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Shanghai surprise stumps foreign residents

By Ray Kuka and Shi Yingying  (China Daily)

10:02, February 07, 2013

Shanghai is a hot spot for expats, but poor air quality may soon drive some of them away. (China Daily/ZHou Dongchao)

Shanghai has the largest expat population on the Chinese mainland. Government statistics show that approximately 173,000 called the city home at the end of 2012, an increase of almost 7 percent on the previous year.

Human resource companies and expat managers indicate that the figure will continue to grow, despite some environmental differences such as variations in air quality that potential workers should prepare for, compared with living in their home cities.

David King, managing partner at the consultancy Concise, said he doesn't believe pollution will turn away any foreign workers "that would be worth hiring in the first place".

"I think I'm a glass half-full guy, rather than glass half-empty. If you come to Shanghai, you're here to seize the opportunity that China can give", said British-born King, who has been based in Shanghai for 10 years.

"People are more tolerant about some of the negatives in the face of the positives. If you're the type of expat who doesn't like the challenges here, then maybe you're better off not getting on the plane and living where you were born.

"China rewards those who take a leap, accept the pain that can come with the game. I really have very little time for people who complain about it. What China has achieved over the past 20 years and what it will achieve in the next 20 is remarkable.

"I'm pretty sure the air was (ordinary) in London decades ago as well. People didn't complain, they got on with it. People here should do the same."

King suggested that, unlike 10 years ago, Shanghai is now on the list of cities where multinationals may rotate staff through, in a similar way to locations such as Hong Kong.

He said that could lead to a different level of work maturity. Some may be less tolerant or expect compensation for the change from conditions they're used to, compared with a worker who moved for their own reasons, rather than a company's.

"As an employer, anyone who even contemplated asking for that (compensation for poor air quality) would be shown the door."

However, a human resources employee at the Swiss pharmaceutical company Novartis, who asked not to be named, told China Daily that air pollution in Beijing and Shanghai had affected foreign employees' decisions about whether to join the company's operations in Shanghai.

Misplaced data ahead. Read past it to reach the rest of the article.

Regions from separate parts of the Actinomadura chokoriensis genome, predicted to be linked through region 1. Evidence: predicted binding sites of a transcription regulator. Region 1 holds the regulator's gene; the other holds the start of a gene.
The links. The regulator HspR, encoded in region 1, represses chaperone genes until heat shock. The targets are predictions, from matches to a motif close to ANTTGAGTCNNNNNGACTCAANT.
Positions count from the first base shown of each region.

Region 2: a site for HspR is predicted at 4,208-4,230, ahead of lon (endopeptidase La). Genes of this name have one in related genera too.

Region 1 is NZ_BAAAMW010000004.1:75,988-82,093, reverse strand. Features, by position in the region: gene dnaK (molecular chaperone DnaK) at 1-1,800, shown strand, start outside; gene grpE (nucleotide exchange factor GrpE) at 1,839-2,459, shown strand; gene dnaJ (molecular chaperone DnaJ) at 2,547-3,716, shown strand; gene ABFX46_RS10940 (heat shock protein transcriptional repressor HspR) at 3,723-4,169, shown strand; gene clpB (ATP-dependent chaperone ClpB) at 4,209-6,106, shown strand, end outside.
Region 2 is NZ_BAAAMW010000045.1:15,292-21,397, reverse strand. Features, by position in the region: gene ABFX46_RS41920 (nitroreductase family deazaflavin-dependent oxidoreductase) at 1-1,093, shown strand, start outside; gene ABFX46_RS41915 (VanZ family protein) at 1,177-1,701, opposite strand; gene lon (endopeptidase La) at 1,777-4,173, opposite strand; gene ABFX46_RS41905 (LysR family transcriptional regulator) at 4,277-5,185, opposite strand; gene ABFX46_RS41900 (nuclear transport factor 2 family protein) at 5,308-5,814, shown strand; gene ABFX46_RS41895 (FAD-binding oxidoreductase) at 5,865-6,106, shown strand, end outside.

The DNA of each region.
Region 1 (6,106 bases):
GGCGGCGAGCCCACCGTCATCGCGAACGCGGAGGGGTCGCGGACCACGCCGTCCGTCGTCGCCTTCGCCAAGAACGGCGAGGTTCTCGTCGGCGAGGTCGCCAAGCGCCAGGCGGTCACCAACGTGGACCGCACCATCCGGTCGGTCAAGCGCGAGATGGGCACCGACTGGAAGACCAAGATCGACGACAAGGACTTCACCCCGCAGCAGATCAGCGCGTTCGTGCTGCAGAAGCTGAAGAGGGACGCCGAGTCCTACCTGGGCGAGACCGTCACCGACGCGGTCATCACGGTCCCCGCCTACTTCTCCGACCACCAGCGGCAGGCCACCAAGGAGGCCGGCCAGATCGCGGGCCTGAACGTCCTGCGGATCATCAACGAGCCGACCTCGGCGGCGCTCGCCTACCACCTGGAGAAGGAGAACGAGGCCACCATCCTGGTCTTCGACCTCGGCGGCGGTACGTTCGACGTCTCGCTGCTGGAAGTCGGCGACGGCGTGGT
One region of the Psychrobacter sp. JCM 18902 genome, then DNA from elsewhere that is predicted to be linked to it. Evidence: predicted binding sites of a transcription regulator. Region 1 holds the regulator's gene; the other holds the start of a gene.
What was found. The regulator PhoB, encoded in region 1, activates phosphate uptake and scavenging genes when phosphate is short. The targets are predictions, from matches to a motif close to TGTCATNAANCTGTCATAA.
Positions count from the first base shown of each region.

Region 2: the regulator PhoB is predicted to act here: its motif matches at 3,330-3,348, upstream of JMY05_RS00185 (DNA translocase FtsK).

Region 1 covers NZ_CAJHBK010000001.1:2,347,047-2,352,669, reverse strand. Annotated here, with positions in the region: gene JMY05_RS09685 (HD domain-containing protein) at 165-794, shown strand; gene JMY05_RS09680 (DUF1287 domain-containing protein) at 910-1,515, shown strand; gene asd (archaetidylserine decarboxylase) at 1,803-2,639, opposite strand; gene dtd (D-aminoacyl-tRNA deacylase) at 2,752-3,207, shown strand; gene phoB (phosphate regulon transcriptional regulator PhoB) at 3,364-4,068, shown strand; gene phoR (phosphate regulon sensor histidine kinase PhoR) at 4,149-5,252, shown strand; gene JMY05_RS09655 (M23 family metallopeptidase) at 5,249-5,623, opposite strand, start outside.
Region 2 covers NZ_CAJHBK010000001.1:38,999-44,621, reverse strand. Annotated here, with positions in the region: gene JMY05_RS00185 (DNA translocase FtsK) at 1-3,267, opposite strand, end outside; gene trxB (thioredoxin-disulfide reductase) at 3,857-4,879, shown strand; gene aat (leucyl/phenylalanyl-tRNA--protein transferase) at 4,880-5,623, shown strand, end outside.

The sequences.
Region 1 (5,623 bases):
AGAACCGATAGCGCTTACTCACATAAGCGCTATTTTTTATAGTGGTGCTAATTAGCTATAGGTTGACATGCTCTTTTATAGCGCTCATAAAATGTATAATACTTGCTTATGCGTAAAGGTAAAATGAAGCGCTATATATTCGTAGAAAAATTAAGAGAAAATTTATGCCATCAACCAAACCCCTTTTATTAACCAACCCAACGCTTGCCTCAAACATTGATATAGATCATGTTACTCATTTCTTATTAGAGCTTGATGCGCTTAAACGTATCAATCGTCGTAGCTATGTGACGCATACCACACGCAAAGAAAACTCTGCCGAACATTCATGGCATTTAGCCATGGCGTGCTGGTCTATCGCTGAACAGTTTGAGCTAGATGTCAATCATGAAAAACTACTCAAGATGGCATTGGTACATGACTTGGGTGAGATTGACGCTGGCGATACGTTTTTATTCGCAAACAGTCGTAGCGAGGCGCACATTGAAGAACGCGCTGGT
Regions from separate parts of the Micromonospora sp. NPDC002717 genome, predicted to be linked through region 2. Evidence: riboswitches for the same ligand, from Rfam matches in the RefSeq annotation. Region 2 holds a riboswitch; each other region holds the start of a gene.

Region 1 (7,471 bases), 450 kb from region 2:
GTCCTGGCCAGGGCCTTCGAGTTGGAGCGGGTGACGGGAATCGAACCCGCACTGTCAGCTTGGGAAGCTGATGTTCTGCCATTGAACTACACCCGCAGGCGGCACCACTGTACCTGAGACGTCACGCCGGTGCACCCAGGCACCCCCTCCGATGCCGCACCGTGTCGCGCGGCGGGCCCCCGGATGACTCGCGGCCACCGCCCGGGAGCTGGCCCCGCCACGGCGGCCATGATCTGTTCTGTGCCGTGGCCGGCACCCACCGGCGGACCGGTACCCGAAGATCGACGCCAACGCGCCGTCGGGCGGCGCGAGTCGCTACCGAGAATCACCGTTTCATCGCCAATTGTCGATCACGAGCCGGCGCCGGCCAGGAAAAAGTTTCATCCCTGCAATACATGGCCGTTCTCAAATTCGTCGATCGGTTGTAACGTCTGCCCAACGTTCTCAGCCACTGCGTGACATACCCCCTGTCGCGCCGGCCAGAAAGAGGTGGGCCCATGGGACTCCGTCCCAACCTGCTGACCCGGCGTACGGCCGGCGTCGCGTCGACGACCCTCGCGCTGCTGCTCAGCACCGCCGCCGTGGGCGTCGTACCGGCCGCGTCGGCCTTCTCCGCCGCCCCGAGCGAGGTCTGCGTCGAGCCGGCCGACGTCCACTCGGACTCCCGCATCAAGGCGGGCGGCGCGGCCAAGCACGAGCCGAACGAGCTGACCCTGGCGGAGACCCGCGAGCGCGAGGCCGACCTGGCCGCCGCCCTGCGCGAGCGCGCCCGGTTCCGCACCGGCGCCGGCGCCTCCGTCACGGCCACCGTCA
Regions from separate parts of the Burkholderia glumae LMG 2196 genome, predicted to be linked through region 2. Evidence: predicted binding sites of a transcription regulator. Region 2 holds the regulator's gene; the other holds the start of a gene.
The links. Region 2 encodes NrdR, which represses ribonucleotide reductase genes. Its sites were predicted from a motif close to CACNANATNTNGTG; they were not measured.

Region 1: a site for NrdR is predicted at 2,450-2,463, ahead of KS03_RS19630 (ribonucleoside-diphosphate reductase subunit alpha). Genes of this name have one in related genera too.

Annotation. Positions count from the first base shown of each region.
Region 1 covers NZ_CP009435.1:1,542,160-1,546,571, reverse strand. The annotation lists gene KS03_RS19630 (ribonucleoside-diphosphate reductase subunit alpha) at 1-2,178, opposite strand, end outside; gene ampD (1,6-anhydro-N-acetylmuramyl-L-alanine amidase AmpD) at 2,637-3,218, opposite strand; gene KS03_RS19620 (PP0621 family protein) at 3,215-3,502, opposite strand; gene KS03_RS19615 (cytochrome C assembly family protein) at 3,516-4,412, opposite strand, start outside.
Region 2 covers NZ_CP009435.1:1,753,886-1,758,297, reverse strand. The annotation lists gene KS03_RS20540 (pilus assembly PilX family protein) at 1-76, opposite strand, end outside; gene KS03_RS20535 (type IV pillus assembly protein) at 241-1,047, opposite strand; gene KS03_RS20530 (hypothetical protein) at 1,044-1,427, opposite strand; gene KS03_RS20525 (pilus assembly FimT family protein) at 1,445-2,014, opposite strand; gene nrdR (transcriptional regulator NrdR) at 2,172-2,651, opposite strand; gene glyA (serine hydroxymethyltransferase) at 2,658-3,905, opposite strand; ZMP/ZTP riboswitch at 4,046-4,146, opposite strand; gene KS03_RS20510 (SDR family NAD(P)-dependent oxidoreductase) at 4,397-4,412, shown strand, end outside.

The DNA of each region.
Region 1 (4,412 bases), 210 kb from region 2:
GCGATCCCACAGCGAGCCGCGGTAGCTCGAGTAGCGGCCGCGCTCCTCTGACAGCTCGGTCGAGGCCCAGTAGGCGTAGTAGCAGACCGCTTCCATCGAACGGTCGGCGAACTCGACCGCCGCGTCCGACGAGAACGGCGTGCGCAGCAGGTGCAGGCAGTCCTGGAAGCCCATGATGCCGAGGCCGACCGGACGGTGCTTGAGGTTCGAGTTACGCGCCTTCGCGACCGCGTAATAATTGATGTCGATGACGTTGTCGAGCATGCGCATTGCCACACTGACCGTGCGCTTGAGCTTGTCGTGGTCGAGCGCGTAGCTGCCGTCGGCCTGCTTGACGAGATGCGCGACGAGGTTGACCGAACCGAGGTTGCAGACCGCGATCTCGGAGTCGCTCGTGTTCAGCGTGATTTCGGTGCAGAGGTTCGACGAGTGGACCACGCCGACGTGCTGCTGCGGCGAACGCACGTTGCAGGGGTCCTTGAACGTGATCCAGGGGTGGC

"That concern is now said to be reflected in a hardship allowance", said the employee.

The specialist recruitment firm, Hays PLC, said it has not noted that potential recruits are flagging air quality as a major reason to think twice about moving to Shanghai.

"We are not sure that one factor alone would affect candidate attraction, as there are various factors involved in a decision to move for a job," said Hays China regional director Simon Lance.

"For people with the mobility and the choice to change work locations, air pollution could be one of the many factors to take into consideration.

"However, we believe the key considerations include things such as employer brand, career development opportunities, salary and benefits, and relocations issues for a candidate's family."

An individual working in Shanghai by choice is one thing, but priorities can change when you have a family, according to some mothers who take their children to a playgroup in the Pudong district.

Patty Spengler, the mother of children aged 1 and 2, said her family will leave Shanghai in March, after her husband declined the opportunity to extend his work contract.

"I don't want to stay too long because of the pollution. Now I don't take the children out anymore if the Air Quality Index reading is too high. I'll still go out, but only if I have to," said US-born Spengler.

She said her husband's employer GE Co includes a hardship allowance for health and air-quality concerns in his salary, "otherwise you wouldn't get it for coming to Shanghai - it's a city that is very easy to live in. We wouldn't get it if we lived in Singapore, for example".

When Australian Victoria Chen first came to Shanghai five years ago, she was pleased with the city's environment.

"But this winter's air pollution has been the worst in five years. We bought air purifiers for each of our rooms at home and I stopped working out," said the keen jogger.

Chen said she has had to quit a marathon she signed up for because it was too hard to train, given the poor air quality.

"I've received e-mails from my daughter's (international) primary school five or six times since Christmas, saying the air quality had reached 'red-level' and outdoor activities were banned. You don't expect this as a parent. We have to go back home soon," she said.

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